But when I checked the plants closer, I found problems. The stems and leaves were spotted with a gray-white, fuzzy fungus.

I realize you're selling the plant at 50% off, but the plants should still be healthy, no? I mean, this plant couldn't have been there very long; I'd last been there on August 15, and you didn't have them then, so at most it had been in your care two months. You guys are supposed to be in the business of keeping them alive, healthy, and pretty.

So what gives? It took me all of five seconds to figure out what was going on: you stuck Pedilanthus, a genus which is fairly prone to fungus if its leaves get wet, underneath hanging baskets. The baskets get watered, the water drips down, the Pedilanthus gets wet, therefore fungus.

And there was all kinds of stuff like that going on in there, that someone who knows anything about tropical plants should know better than to do. The Dracaenas were defoliating from the bottom: that means they're too wet. The cacti were standing in water, in the shady greenhouse, again, just like they were in May. You may as well not carry cacti at all, if you're going to keep them sopping wet and in the dark. That's the sort of thing I expect from Home Depot, not an independent garden center that's been in business for decades.

This picture is actually from May, but they still looked like this in October. Probably not the same specimens in October that were there in May, obviously.

You have a flat of 4-inch pots by the window that have been taken over by weeds. Whatever the plants in those pots originally were, they're not there anymore: why are the pots still there? You don't need that stuff on the sales floor. Some of your 3-inch tropicals were tangled up in one another so badly that I couldn't have pulled one out to buy even if I'd wanted to. Others of the 3-inch plants were dead because at some point they tipped over and nobody set them upright again, so they couldn't be watered. Five seconds to right a plant is too much effort? You have 4-inch ferns that are down to their last two fronds, and nobody's bothered to pull out the dead fronds. Whiteflies fluttered out when I bumped some of the Hibiscus. (Admittedly not entirely your fault: it's been a bad year for whiteflies in Eastern Iowa. But even so. You're thinking you'll cut the price in half and sucker some customers into taking these plants home? Shame on you.)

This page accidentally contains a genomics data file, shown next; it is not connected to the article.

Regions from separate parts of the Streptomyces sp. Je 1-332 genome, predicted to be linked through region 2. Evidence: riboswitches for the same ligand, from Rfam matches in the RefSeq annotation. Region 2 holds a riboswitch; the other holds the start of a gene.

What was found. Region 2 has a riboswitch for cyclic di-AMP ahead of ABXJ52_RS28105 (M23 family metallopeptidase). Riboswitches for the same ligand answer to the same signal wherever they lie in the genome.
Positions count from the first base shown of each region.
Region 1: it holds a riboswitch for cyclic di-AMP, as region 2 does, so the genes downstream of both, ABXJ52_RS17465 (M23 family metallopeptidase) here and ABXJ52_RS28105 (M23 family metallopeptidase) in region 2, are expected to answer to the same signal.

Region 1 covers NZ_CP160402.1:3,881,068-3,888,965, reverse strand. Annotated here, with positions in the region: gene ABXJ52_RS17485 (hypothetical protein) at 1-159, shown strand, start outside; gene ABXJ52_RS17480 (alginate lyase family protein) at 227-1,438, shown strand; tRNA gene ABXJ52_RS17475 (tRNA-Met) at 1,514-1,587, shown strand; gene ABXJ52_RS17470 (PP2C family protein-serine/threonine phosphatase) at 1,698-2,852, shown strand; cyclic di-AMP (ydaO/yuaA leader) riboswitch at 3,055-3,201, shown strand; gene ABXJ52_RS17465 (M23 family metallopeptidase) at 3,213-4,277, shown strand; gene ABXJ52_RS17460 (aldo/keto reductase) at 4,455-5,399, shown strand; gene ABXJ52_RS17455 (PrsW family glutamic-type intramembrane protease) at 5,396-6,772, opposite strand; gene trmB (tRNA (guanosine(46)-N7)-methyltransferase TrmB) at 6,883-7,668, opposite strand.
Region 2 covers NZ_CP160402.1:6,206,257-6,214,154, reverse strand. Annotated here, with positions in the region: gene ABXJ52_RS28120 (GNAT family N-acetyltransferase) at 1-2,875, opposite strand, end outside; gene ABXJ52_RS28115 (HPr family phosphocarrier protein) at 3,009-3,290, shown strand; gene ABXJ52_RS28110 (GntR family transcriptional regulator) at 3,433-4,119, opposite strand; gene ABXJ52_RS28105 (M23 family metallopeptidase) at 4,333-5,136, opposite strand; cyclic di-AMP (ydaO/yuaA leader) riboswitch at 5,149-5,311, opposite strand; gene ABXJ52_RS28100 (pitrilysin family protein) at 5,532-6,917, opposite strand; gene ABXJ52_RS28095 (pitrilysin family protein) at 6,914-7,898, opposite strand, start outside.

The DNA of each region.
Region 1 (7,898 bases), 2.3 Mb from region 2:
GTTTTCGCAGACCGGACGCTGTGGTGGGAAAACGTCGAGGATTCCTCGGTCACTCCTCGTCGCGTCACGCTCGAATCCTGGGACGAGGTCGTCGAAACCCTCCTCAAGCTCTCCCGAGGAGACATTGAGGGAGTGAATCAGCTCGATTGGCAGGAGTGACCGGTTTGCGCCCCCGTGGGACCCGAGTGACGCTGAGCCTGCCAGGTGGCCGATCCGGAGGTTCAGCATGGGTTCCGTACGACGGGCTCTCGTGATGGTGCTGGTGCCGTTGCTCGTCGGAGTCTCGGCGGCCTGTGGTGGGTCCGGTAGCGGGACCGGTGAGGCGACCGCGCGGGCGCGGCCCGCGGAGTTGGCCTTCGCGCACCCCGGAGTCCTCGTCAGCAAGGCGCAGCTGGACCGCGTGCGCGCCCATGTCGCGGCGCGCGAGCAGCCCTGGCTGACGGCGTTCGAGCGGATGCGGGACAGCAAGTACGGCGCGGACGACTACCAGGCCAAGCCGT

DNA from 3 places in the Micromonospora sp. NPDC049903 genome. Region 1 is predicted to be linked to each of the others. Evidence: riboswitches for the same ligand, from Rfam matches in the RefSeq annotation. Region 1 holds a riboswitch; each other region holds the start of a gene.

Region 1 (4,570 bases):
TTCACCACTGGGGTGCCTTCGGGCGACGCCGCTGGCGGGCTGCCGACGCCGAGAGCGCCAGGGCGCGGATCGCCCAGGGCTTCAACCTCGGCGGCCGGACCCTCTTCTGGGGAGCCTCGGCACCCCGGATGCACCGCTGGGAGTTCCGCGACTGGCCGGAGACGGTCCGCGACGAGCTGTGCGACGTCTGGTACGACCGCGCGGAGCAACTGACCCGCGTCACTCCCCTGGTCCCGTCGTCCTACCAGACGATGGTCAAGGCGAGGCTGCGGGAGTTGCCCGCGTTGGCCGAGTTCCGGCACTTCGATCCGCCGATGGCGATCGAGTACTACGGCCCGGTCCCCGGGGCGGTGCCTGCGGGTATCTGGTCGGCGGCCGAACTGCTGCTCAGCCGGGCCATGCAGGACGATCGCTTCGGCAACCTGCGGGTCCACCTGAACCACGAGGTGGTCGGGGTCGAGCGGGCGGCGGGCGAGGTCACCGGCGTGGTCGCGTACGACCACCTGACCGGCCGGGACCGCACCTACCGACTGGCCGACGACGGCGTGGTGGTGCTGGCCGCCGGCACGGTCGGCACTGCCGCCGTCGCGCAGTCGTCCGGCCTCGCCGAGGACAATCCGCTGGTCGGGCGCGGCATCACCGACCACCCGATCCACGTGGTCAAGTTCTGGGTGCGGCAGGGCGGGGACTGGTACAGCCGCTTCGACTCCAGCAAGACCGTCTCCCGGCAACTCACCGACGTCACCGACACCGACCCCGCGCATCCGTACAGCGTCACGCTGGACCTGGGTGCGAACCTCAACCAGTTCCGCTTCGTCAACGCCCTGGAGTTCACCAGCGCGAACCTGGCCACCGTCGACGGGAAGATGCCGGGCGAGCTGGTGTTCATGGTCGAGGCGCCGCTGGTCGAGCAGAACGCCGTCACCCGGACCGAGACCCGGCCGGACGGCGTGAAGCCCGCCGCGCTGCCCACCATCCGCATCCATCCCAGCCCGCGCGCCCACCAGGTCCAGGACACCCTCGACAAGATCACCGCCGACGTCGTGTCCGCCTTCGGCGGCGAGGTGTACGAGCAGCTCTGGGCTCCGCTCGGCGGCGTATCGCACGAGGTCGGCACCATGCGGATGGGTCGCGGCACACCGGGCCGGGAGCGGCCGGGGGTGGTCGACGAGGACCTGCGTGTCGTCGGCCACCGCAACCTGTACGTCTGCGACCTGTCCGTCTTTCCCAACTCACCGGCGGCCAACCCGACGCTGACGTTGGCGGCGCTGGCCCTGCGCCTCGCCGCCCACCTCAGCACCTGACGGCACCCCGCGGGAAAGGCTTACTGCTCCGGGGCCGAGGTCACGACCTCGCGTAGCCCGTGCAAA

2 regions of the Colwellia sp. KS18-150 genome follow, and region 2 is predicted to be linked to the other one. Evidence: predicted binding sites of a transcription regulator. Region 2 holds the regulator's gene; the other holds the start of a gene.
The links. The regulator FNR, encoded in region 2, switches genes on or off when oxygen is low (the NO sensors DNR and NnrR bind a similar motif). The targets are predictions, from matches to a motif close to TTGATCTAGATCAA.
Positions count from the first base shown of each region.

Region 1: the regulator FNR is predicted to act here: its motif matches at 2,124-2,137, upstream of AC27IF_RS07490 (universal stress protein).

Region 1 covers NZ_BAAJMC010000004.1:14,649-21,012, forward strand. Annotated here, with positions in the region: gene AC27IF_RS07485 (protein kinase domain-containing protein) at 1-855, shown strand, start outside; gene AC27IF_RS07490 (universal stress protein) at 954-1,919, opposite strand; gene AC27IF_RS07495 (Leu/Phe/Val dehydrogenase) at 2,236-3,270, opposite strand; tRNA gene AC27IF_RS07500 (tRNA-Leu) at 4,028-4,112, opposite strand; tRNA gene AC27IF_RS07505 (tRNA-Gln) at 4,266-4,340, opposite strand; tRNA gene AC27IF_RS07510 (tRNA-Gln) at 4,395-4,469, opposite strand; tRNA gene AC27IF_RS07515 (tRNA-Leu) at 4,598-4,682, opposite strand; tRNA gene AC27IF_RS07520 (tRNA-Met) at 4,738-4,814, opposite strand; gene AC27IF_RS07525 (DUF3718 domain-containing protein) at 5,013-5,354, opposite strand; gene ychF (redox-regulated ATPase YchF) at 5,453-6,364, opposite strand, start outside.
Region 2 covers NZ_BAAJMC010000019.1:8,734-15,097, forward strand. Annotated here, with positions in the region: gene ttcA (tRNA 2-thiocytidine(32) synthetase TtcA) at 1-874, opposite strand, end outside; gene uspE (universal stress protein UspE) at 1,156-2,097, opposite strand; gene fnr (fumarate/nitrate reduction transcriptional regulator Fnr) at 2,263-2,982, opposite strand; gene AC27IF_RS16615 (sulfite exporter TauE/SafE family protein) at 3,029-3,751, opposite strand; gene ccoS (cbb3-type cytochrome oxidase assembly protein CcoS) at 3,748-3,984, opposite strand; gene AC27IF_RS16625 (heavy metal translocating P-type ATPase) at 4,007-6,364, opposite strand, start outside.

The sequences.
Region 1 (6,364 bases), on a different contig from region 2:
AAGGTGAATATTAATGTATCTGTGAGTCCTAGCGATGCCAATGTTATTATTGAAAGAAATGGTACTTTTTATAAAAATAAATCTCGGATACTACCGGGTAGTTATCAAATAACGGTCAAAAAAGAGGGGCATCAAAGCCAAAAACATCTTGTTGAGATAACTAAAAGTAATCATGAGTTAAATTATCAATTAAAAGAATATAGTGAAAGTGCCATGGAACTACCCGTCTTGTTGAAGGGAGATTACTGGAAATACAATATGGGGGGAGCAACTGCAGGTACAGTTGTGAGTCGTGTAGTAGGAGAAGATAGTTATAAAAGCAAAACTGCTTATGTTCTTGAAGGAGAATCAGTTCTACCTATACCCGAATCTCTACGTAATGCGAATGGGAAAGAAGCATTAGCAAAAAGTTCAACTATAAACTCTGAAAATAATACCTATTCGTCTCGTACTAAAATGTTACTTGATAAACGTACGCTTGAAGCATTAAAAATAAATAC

Hibiscus rosa-sinensis 'Enlightenment.'

The Brugmansias still have aphids, just as they did in August. Your Cissus rhombifolias and your Columnea hanging baskets were mostly dead, and where they weren't dead they were yellowing. There was a piece of Euphorbia lactea sitting on the table next to the plant; it looked like a customer or someone had knocked it off accidentally, but nobody's bothered to pick it up. And who, exactly, do you think is the market for a $30, bloomed-out, half dead Phalaenopsis? Why would I bother, when I can go to Lowe's and get a healthy one fresh off the truck for $15?

The list goes on and on and on like that. Which, if it had been the first time I saw fungus, or the first time I saw bugs, or if you always got everything right except tagging and pricing the pots, then I'd just assume that you were having a bad day, bad month, bad year. But these things have been going on forever. Eventually, I had an epiphany: y'all don't care about the plants. You might or might not know how to grow them, but it's obviously not a priority. Nor is scheduling enough hours for the employees to clean up the debris and the dead plants. Instead you put everything on sale at half price and hope that the customers will sort things out for you, while you focus your attentions on the poinsettias that just came in, because that's where the money's coming from this winter. And, okay, fine, but your tropical greenhouse currently has problems with overwatering, fungus, and whiteflies. Can you name three things that are especially likely to ruin the sales value of poinsettias, just off the top of your head?